new study says the increase in social groups from 0.5 million to 8.5 million over two decades has restructured rural social capital. This has transformed capacity and personal benefit as well as improved environmental outcomes for agricultural landscapes.
Published by Cambridge University Press, the Assessment of the growth in social groups for sustainable agriculture and land management comes out of the School of Life Sciences, University of Essex, UK.
It says 8.5 million social groups across 55 countries comprise 3% of the world’s population. It could offer an opportunity to consider greater challenges, such as advances towards meeting the Sustainable Development Goals and addressing climate change.
Until 50 year ago, all agriculture and land management was framed by local institutions strong in social capital. But newer forms of development undermined those structures, reducing sustainability and equity. The past 20 years, though, have seen the deliberate establishment of more than eight million new social groups across the world. This restructuring has led to particular benefits for those previously excluded. Further growth would occur with more national and regional policy support.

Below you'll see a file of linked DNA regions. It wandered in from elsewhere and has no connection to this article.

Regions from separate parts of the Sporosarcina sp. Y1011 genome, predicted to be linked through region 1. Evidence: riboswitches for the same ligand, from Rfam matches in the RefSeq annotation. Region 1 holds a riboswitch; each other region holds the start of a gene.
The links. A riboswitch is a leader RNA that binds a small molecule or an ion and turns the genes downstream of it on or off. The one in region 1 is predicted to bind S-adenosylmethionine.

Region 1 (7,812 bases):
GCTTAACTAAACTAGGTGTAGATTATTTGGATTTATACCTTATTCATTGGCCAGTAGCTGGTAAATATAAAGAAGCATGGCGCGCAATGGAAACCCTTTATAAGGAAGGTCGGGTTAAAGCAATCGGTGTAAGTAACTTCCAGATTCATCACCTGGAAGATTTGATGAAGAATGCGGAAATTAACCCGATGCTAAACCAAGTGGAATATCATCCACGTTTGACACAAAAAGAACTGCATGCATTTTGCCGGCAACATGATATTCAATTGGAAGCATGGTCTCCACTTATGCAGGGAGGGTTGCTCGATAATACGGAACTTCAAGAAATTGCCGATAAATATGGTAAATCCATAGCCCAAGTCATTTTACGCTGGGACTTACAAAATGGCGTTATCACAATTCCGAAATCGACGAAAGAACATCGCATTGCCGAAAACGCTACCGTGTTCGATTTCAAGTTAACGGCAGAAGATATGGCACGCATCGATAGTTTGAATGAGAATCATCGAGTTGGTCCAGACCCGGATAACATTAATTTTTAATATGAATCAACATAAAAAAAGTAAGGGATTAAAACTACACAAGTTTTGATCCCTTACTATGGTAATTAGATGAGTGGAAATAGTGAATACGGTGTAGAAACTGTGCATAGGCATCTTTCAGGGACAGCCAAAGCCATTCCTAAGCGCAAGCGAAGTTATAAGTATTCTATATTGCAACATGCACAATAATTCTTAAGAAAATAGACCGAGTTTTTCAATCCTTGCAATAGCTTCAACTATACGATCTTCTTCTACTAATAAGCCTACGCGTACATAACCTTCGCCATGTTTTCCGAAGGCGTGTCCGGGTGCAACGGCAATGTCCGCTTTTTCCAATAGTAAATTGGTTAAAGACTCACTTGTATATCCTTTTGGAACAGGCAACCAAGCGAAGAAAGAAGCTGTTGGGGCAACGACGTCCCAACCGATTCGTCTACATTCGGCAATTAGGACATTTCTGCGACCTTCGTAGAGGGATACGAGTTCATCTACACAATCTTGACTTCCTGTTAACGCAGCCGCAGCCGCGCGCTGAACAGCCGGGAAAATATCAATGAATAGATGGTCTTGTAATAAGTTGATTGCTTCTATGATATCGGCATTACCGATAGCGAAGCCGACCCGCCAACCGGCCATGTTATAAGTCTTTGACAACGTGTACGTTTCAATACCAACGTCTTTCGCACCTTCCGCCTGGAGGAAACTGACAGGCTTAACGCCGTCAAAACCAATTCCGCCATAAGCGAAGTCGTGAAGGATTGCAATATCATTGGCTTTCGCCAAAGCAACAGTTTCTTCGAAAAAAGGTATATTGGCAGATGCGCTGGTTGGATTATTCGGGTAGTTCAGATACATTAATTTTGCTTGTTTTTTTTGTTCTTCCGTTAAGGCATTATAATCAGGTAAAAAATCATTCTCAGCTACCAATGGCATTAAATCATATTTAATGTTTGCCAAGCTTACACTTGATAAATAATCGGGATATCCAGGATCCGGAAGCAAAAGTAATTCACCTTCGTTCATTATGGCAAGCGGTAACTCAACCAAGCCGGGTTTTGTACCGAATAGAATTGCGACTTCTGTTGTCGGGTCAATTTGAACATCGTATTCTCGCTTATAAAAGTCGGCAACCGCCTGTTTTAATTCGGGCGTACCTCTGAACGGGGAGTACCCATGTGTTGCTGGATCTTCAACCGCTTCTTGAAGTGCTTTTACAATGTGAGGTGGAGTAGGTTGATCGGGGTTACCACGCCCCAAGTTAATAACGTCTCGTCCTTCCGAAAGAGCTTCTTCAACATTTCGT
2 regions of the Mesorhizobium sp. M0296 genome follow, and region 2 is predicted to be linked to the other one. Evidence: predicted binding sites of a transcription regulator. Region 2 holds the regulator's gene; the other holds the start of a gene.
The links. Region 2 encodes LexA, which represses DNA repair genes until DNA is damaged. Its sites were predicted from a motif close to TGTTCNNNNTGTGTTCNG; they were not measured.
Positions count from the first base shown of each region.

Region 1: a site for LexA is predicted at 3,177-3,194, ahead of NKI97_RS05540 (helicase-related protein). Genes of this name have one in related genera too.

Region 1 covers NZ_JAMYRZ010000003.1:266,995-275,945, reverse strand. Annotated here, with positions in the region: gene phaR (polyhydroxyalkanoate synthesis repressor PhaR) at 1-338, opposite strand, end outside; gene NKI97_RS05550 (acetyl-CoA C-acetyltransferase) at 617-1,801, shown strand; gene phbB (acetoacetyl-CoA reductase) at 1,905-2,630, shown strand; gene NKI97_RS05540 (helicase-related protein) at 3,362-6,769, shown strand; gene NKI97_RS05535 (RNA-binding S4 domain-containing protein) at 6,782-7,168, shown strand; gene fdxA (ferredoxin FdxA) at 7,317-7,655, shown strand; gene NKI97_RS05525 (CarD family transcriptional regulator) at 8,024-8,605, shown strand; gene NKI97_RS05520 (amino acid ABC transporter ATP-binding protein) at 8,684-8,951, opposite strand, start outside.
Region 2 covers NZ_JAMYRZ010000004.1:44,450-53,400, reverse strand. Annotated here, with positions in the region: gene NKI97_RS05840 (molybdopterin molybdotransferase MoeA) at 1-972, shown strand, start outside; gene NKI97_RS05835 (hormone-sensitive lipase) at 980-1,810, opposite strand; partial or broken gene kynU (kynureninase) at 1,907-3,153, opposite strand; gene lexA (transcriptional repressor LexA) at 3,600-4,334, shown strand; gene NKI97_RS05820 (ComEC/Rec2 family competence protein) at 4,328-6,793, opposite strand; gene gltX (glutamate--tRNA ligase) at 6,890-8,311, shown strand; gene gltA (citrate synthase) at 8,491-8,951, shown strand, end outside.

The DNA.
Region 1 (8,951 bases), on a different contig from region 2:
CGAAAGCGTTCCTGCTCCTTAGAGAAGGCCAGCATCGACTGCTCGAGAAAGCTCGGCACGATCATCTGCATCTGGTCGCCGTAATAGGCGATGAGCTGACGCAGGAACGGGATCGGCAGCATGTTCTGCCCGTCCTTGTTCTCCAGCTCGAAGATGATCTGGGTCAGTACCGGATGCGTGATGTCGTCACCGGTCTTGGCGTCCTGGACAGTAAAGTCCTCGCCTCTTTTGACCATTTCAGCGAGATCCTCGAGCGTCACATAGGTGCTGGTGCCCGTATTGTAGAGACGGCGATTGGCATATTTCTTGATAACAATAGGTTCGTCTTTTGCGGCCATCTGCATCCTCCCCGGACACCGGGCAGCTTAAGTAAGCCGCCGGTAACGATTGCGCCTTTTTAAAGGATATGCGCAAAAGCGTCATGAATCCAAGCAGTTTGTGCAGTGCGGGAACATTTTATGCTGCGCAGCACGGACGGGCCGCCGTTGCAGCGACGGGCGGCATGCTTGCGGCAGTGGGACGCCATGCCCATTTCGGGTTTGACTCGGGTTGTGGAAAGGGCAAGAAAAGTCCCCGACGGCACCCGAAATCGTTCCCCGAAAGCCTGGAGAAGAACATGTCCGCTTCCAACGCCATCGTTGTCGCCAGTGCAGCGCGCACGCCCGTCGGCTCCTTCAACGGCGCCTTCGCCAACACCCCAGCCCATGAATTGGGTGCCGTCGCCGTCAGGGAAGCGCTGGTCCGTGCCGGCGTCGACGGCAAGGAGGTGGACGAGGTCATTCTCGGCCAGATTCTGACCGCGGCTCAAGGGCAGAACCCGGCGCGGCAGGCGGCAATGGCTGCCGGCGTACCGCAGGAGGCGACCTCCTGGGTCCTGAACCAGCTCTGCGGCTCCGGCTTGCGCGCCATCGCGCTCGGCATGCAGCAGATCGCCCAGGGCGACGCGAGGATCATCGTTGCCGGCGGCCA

This social infrastructure has already changed worldviews
These groups deliver individual and public benefits, improve well-being and natural capital and provide platforms for wider progress towards sustainability. They provide the basis for further progressive change towards sustainable policies and behaviours, with opportunities to help mitigate the advance of some global environmental challenges. This social infrastructure has already changed worldviews and capacities to move towards sustainability and the increased net productivity of agricultural and land systems.
Attention will need to be paid to ensuring that access to groups is equitable and that there is further research on the causative links between all forms of social capital and the emergence of more sustainable practices.
The redesign of all agricultural and land management remains a critical global challenge, and though the growth in the number of groups has been substantial, in many cases supported by novel policies and regulations within countries, more support is needed to ensure best practice is spread to aid the transitions towards more sustainable and equitable forms of farmed and managed landscapes worldwide.